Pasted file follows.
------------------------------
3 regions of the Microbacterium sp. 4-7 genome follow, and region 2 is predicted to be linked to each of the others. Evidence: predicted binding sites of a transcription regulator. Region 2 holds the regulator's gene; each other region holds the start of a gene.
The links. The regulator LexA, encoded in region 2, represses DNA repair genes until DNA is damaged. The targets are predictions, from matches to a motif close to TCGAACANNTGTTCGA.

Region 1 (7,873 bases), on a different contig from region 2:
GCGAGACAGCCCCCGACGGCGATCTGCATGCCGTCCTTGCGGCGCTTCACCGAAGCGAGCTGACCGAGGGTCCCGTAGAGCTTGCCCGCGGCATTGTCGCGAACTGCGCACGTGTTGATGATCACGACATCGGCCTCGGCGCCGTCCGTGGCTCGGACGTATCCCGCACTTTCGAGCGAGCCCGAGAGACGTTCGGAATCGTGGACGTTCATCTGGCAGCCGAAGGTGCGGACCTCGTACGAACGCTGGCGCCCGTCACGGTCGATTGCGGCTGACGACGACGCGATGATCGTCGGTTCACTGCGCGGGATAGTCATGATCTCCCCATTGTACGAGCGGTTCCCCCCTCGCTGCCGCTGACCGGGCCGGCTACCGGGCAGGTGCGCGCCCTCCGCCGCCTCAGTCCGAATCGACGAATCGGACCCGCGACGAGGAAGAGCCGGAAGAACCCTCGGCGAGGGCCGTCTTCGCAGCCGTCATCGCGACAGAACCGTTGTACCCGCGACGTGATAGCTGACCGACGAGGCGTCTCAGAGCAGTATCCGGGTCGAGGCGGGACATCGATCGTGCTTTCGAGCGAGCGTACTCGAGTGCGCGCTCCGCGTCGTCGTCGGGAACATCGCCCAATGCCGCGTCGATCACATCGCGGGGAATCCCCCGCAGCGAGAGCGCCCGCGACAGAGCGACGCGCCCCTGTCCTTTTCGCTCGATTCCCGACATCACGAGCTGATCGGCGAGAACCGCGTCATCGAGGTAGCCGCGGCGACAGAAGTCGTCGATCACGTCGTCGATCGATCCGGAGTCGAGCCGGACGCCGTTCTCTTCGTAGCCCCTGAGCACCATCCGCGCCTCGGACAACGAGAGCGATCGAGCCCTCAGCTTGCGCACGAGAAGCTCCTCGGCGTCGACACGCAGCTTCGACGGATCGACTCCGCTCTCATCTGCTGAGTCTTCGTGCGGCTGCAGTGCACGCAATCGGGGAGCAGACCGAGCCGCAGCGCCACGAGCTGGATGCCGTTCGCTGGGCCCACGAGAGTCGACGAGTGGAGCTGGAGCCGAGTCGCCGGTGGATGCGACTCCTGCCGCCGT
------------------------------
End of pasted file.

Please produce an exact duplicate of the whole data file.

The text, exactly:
3 regions of the Microbacterium sp. 4-7 genome follow, and region 2 is predicted to be linked to each of the others. Evidence: predicted binding sites of a transcription regulator. Region 2 holds the regulator's gene; each other region holds the start of a gene.
The links. The regulator LexA, encoded in region 2, represses DNA repair genes until DNA is damaged. The targets are predictions, from matches to a motif close to TCGAACANNTGTTCGA.

Region 1 (7,873 bases), on a different contig from region 2:
GCGAGACAGCCCCCGACGGCGATCTGCATGCCGTCCTTGCGGCGCTTCACCGAAGCGAGCTGACCGAGGGTCCCGTAGAGCTTGCCCGCGGCATTGTCGCGAACTGCGCACGTGTTGATGATCACGACATCGGCCTCGGCGCCGTCCGTGGCTCGGACGTATCCCGCACTTTCGAGCGAGCCCGAGAGACGTTCGGAATCGTGGACGTTCATCTGGCAGCCGAAGGTGCGGACCTCGTACGAACGCTGGCGCCCGTCACGGTCGATTGCGGCTGACGACGACGCGATGATCGTCGGTTCACTGCGCGGGATAGTCATGATCTCCCCATTGTACGAGCGGTTCCCCCCTCGCTGCCGCTGACCGGGCCGGCTACCGGGCAGGTGCGCGCCCTCCGCCGCCTCAGTCCGAATCGACGAATCGGACCCGCGACGAGGAAGAGCCGGAAGAACCCTCGGCGAGGGCCGTCTTCGCAGCCGTCATCGCGACAGAACCGTTGTACCCGCGACGTGATAGCTGACCGACGAGGCGTCTCAGAGCAGTATCCGGGTCGAGGCGGGACATCGATCGTGCTTTCGAGCGAGCGTACTCGAGTGCGCGCTCCGCGTCGTCGTCGGGAACATCGCCCAATGCCGCGTCGATCACATCGCGGGGAATCCCCCGCAGCGAGAGCGCCCGCGACAGAGCGACGCGCCCCTGTCCTTTTCGCTCGATTCCCGACATCACGAGCTGATCGGCGAGAACCGCGTCATCGAGGTAGCCGCGGCGACAGAAGTCGTCGATCACGTCGTCGATCGATCCGGAGTCGAGCCGGACGCCGTTCTCTTCGTAGCCCCTGAGCACCATCCGCGCCTCGGACAACGAGAGCGATCGAGCCCTCAGCTTGCGCACGAGAAGCTCCTCGGCGTCGACACGCAGCTTCGACGGATCGACTCCGCTCTCATCTGCTGAGTCTTCGTGCGGCTGCAGTGCACGCAATCGGGGAGCAGACCGAGCCGCAGCGCCACGAGCTGGATGCCGTTCGCTGGGCCCACGAGAGTCGACGAGTGGAGCTGGAGCCGAGTCGCCGGTGGATGCGACTCCTGCCGCCGT